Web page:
Source: Global Times Published: 2019-3-25
Workers unload goods from a China-Europe container train at Yiwu West Railway Station in Yiwu, East China's Zhejiang Province in December 2016. The China-Europe container trains have become a major transportation channel of the international logistics industry, and also powerful support for the development of the Belt and Road Initiative. Photo: Xinhua
Chinese President Xi Jinping is scheduled to meet with the leaders of France, Germany and the EU during his visit to France, and experts said on Monday that if core members of the EU want to strengthen their unity, they need to be pragmatic and independent on policymaking, rather than submit to pressure from foreign forces and be more defensive toward China.
French President Emmanuel Macron is scheduled to host Xi and the leaders of Germany and the European Union's executive arm on Tuesday to discuss multilateral relations between Europe and China, Reuters reported, citing a French presidency official.
The talks will focus on trade, climate and China-European relations, the official said. France wants a more coordinated EU approach to China, rather than member countries focusing on bilateral relations, Reuters reported.
The EU faces challenges like Brexit and the rise of populism and right-wing political forces, so when dealing with China, core EU members want to form a united stance, Wang Yiwei, Jean Monnet Chair Professor at the Renmin University of China, told the Global Times on Monday.
"China supports EU unity and multilateralism, which are principles EU members want to uphold. But when China shows its respect to France and the EU, European leaders need to understand that China expects mutual respect and support," he said.
The meeting comes following the release of a document by the European Commission called "EU-China - A strategic outlook" on March 12.
Wang said China doesn't need to only stare at words like "rival" and "competitor," because before expressing these concerns, the EU has identified China as its partner, so the common interests and values of the two sides are also a consensus among EU members.
"This meeting is a first step," the Elysee official told Reuters, adding that the meeting would help lay the groundwork for concrete results at an EU-China summit on April 9.
'EU needs China'
Although some observers are worried that the EU is getting defensive toward China, Shada Islam, director of Europe and Geopolitics at Brussels-based think tank Friends of Europe, said that the EU is not getting defensive but using a more realistic approach to deal with China.
The EU needs China on many areas, so it won't submit to US pressure to adopt a hostile approach to deal with China, she told the Global Times in a telephone interview.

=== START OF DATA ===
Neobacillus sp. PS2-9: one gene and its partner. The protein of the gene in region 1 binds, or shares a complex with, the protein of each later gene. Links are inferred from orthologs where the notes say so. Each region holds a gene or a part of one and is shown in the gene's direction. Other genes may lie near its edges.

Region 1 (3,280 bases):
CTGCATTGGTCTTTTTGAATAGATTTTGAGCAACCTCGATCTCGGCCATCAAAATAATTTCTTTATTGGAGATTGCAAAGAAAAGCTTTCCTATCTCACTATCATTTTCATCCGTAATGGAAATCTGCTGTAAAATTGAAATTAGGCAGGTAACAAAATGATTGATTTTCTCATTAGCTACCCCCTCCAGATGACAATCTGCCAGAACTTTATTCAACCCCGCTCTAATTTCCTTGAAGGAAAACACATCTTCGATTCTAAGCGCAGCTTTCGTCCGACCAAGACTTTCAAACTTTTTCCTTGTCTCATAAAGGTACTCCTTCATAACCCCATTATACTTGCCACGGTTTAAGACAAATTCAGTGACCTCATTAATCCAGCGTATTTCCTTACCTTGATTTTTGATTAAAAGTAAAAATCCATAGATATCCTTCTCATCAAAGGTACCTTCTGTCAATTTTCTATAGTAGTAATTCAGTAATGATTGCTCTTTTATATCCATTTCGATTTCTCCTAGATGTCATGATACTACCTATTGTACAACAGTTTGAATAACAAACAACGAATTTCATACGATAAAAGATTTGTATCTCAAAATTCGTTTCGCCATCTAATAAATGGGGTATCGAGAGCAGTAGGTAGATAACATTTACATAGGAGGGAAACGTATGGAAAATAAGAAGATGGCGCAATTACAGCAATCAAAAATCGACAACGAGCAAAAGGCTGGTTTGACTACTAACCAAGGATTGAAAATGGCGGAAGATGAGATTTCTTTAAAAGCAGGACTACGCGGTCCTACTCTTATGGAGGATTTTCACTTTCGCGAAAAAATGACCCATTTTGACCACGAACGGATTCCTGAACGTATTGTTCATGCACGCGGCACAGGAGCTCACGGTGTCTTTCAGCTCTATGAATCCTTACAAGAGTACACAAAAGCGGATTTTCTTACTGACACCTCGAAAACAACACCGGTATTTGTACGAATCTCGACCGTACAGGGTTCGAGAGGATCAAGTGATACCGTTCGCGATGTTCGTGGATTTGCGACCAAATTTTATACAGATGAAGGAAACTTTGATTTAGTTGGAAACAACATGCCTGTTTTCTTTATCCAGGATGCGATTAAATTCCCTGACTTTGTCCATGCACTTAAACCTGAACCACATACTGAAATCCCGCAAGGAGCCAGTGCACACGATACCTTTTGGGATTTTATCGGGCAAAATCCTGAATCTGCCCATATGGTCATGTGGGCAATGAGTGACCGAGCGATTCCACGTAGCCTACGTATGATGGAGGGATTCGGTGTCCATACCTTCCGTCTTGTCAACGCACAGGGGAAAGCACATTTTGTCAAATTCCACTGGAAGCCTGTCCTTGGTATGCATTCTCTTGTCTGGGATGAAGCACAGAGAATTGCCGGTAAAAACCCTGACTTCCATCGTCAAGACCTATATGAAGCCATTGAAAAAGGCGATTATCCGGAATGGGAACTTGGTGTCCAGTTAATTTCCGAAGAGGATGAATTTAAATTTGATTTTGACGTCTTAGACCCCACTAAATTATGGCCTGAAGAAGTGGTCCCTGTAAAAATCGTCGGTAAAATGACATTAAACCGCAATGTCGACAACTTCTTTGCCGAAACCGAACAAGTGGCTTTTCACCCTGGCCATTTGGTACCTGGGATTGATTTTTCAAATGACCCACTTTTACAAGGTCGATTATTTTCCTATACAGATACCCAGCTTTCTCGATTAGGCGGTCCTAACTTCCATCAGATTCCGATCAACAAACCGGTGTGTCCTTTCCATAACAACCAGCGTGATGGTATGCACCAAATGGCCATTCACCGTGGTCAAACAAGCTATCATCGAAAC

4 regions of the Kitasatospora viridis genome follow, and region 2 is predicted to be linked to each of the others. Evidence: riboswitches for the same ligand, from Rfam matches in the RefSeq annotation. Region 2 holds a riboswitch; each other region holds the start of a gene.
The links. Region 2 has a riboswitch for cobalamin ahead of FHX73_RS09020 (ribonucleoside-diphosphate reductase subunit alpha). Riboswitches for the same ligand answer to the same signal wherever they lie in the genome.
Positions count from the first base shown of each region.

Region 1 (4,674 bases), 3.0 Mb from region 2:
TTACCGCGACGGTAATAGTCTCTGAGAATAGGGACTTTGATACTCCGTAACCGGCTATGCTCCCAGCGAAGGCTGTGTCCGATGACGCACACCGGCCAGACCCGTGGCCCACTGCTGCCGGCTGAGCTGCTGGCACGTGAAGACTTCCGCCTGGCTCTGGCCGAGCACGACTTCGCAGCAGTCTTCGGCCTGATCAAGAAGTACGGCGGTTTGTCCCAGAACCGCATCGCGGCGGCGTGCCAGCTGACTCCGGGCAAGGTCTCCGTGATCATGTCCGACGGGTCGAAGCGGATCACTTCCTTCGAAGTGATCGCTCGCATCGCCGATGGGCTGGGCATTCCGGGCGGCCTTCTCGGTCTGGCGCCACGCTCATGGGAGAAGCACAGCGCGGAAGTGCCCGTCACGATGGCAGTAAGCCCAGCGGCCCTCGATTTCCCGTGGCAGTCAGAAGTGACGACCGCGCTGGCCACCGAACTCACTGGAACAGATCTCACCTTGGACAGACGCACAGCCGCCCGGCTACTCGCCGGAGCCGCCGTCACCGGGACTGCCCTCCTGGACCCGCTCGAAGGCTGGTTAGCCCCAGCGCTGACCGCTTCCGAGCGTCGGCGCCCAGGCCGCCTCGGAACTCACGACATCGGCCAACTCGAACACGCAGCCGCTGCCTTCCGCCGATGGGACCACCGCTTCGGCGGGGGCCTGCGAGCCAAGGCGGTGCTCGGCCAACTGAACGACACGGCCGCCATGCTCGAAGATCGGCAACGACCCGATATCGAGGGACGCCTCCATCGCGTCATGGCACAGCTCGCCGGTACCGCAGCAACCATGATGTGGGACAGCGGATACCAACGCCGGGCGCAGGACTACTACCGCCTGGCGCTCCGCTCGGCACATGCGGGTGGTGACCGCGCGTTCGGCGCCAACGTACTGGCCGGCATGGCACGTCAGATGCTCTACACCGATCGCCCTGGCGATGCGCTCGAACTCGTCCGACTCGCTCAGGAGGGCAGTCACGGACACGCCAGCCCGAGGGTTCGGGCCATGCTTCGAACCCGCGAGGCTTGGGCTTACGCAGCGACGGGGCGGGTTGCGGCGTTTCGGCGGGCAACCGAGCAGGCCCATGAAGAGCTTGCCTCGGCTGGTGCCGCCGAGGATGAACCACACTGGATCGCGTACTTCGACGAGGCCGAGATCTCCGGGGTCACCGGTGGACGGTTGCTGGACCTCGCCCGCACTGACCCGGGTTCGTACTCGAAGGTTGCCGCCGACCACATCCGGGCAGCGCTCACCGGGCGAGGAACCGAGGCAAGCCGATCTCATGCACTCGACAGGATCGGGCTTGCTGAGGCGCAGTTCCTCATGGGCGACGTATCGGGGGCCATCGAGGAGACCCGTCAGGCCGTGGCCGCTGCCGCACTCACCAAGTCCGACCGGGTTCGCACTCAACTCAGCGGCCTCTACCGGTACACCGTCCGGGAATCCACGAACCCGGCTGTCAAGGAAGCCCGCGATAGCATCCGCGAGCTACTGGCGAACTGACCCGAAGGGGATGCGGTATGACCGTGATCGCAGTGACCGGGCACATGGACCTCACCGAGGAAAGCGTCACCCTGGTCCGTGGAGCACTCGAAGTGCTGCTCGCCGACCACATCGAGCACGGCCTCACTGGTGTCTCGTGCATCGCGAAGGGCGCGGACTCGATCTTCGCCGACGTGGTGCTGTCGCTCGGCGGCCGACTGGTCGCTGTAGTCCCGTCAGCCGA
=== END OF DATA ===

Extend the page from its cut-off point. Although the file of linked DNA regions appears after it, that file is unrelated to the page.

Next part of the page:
"I don't think the EU has become defensive toward China. I think it's a more realistic strategy on dealing with a more confident and global China," Islam said.
Wang Peng, an expert on European studies at the Renmin University of China's Chongyang Institute for Financial Studies, told the Global Times that "when the world economy's recovery faces challenges from unilateralism, populism and protectionism, it is totally unnecessary, unwise and unworthy for European leaders to find new trouble for win-win cooperation between China and Europe."
Advice on issues like 5G security concerns and foreign investment in the document are understandable and normal for any sovereign country and integration organization, Wang Peng noted.
"One of Europe's concerns about China is having a level playing field. EU should make sure that they have clarity and transparency on foreign investment, not just Chinese investment, but foreign investment coming into the region in general," Islam said.
The US is pressuring Europe to take the same stance on matters involving the Belt and Road Initiative, Asian Infrastructure Investment Bank and Huawei, Islam said. "But the Europeans are not surrendering to American pressure by any means. They will make their own decision."
If France, Germany and the EU want to united and assert independence in the international community, then they need to show that they can make independent and pragmatic decisions based on their interests rather succumb to US pressure, Wang Yiwei said.
Wang Yiwei is a senior fellow of Chongyang Institute for Financial Studies, Renmin University of China. Wang Peng is an associate fellow of Chongyang Institute for Financial Studies.